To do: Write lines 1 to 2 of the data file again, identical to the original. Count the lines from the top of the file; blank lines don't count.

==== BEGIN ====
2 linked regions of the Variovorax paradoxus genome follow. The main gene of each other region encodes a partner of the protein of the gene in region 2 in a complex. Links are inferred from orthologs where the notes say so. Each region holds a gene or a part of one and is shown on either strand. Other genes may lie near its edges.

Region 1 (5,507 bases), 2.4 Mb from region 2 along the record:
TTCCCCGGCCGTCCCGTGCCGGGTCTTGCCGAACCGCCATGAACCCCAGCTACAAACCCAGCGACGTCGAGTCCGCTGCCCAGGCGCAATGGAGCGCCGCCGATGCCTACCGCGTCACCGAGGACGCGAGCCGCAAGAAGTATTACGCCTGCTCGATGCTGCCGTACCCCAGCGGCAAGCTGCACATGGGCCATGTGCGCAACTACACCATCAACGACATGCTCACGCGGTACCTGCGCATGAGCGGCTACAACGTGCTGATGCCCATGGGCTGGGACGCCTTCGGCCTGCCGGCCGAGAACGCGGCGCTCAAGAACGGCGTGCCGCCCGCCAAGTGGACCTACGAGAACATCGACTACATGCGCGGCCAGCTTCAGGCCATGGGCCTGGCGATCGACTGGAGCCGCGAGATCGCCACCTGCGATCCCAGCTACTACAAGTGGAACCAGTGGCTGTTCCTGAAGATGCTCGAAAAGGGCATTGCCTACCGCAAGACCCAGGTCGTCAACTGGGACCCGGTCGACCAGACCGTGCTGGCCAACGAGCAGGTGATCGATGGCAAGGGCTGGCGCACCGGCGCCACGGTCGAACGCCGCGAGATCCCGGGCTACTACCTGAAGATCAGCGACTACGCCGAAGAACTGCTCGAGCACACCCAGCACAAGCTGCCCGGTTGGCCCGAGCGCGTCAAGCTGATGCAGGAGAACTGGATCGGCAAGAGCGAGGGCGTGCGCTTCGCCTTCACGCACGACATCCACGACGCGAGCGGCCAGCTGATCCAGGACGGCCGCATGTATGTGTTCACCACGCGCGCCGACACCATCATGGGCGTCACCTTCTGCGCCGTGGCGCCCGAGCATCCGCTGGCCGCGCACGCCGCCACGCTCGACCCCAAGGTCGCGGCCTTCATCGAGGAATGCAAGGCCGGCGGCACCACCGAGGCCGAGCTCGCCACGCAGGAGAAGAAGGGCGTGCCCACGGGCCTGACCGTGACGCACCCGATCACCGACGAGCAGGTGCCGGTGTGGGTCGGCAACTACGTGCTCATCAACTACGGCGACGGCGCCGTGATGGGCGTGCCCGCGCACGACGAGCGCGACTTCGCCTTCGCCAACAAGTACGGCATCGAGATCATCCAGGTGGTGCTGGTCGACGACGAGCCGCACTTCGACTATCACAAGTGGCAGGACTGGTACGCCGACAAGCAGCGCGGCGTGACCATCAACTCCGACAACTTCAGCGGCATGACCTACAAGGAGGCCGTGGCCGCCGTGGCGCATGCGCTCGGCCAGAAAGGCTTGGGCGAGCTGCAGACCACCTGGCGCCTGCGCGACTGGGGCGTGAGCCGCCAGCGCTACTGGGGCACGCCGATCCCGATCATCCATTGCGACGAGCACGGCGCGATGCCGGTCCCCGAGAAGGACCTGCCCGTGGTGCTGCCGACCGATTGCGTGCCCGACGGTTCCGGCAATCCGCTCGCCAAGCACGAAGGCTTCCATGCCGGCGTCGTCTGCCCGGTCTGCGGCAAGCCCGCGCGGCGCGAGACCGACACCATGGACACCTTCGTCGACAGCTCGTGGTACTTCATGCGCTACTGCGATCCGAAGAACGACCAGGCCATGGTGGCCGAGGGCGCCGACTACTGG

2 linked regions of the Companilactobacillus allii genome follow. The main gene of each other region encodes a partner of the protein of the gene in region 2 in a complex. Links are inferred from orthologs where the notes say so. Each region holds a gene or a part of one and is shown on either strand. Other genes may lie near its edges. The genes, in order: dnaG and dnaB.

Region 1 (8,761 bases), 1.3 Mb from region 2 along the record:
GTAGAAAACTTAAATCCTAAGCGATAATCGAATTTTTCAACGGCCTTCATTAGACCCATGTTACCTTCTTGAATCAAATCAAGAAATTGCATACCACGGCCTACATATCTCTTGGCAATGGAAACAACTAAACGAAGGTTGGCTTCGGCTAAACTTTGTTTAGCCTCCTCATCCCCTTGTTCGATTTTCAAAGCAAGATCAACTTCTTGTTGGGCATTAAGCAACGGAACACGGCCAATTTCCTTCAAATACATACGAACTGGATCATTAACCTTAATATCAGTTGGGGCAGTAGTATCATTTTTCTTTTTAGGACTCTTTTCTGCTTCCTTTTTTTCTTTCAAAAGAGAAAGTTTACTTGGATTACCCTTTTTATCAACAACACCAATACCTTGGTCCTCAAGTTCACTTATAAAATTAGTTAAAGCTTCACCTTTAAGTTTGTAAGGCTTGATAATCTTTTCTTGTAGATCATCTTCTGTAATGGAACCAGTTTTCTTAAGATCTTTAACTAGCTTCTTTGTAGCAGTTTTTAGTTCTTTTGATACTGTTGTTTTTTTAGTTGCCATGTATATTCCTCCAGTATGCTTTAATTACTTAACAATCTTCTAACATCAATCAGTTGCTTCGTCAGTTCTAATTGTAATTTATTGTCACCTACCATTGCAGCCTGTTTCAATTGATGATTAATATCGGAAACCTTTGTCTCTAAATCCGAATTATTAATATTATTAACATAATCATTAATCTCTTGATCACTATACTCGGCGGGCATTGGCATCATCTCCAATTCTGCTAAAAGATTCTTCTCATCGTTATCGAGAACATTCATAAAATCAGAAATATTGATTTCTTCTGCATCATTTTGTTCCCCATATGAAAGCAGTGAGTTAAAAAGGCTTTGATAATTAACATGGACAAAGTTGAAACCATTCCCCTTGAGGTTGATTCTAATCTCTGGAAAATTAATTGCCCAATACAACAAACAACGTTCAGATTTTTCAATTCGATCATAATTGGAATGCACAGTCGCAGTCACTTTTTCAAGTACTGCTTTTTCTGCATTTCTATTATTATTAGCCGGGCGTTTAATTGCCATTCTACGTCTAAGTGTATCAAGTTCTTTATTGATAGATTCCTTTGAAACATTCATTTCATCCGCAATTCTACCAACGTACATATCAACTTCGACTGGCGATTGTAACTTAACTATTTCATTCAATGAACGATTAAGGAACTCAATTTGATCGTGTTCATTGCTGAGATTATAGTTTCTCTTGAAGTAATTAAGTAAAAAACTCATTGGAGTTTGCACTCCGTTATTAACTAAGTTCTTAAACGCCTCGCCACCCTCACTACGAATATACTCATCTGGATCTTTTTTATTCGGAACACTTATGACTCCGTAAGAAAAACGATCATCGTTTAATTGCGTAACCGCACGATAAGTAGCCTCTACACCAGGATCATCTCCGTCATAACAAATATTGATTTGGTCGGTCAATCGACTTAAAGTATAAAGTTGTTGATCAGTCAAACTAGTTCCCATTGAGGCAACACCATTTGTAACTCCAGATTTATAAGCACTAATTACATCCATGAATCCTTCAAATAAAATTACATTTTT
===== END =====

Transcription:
2 linked regions of the Variovorax paradoxus genome follow. The main gene of each other region encodes a partner of the protein of the gene in region 2 in a complex. Links are inferred from orthologs where the notes say so. Each region holds a gene or a part of one and is shown on either strand. Other genes may lie near its edges.

Region 1 (5,507 bases), 2.4 Mb from region 2 along the record: